Weekly Reflection • 22 Feb

Weekly Reflections

This is the day that the Lord has made, let us rejoice and be glad in it. What a delight to meet you again here to share a short time of reflection together. May I welcome you in the name of our gracious and wonderful Lord and Saviour Jesus Christ.

By now, many of us are appreciating the freedom of movement that we have taken for granted a year ago. We enjoy so many privileges that the majority of the world can only dream about. Millions have never experience anything except refugee camps; generations lived their whole life in war, violence and destructions; countless lack safe drinking water and do not know when and where their next meal will be, and millions have little protection from diseases and if they are sick will most probably have no medical relief. Let us give thanks to God for his goodness and grace upon us who are so undeservedly blessed.

With that attitude in mind, let us enter the Lent season remembering the suffering Jesus endured for us on the cross, repent of our sins and, be resolute in watchful prayer and fasting.

Just as we continue to be physically vigilant against the spread of the dreaded coronavirus, Lent is when we are reminded to be spiritually vigilant to the spread of an even deadlier and long lasting “disease” – SIN.

Let us pray:

Almighty and Everlasting God, who hates nothing what you have made, and does forgive the sins of all them that are penitent: Create and make in us a new and contrite hearts, that we worthily lamenting our sins, and acknowledging our wretchedness, may obtain from You, the God of all mercy, perfect remission and forgiveness; through Jesus Christ our Lord, who lives and reigns with you and the Holy Spirit, one God for ever and ever. Amen.[1]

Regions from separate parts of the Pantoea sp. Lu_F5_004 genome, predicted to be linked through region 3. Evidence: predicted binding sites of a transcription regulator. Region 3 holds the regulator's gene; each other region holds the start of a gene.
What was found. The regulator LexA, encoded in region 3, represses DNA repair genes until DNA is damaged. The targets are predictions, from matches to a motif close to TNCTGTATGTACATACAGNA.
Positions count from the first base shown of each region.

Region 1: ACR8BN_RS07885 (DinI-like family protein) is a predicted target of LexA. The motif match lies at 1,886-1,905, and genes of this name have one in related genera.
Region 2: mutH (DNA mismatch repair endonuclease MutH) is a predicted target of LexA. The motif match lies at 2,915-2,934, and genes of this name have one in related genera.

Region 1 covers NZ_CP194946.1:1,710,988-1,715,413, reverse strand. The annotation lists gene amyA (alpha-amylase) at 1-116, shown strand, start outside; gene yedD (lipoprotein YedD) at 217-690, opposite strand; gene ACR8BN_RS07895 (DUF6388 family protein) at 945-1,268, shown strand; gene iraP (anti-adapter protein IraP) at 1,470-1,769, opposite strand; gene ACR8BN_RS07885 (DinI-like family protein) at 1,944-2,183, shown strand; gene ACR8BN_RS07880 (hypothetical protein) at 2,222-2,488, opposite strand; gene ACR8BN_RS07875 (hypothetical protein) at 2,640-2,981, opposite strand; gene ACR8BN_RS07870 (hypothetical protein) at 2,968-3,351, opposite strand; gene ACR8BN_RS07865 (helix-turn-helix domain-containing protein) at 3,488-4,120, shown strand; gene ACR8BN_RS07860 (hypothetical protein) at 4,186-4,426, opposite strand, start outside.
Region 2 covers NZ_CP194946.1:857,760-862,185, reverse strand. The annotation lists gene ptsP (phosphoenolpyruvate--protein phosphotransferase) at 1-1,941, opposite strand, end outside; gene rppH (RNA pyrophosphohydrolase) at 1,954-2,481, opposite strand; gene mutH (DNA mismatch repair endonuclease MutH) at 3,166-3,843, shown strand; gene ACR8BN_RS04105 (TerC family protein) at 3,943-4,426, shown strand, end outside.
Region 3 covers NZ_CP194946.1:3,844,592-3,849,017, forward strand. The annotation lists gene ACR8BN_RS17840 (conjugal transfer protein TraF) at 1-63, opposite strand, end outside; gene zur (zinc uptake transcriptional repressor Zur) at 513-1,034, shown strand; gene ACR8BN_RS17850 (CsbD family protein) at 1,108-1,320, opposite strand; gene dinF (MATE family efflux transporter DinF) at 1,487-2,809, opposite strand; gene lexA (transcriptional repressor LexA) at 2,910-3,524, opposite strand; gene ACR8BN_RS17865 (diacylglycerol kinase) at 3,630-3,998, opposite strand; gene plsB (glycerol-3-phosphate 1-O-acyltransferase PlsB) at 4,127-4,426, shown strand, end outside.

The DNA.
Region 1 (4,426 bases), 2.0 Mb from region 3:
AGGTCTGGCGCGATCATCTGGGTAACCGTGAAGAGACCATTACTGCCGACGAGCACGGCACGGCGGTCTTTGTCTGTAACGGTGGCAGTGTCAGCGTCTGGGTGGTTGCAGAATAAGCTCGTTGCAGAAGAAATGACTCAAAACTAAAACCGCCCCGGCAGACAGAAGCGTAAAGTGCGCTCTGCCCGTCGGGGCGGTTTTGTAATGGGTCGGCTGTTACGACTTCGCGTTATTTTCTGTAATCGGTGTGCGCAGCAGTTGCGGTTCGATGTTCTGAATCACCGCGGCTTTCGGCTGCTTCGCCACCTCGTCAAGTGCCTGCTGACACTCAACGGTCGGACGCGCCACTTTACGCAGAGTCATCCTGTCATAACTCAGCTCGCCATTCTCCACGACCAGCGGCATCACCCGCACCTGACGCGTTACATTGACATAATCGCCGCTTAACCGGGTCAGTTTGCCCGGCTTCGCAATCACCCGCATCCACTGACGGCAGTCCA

Prayer of the Week

First Sunday in Lent
O Lord, who for our sake fasted forty days and forty nights: give us grace to use such abstinence, that, our flesh being subdued to the spirit, we may ever obey your godly will in righteousness and true holiness; to your honour and glory, who live and reign with the Father and the Holy Spirit, one God, world without end. Amen.

This morning our Bible Reading is taken from Matthew 11:25-30

Bible Reading

25 At that time Jesus said, “I praise you, Father, Lord of heaven and earth, because you have hidden these things from the wise and learned, and revealed them to little children. 26 Yes, Father, for this is what you were pleased to do. 27 “All things have been committed to me by my Father. No one knows the Son except the Father, and no one knows the Father except the Son and those to whom the Son chooses to reveal him. 28 “Come to me, all you who are weary and burdened, and I will give you rest. 29 Take my yoke upon you and learn from me, for I am gentle and humble in heart, and you will find rest for your souls. 30 For my yoke is easy and my burden is light.”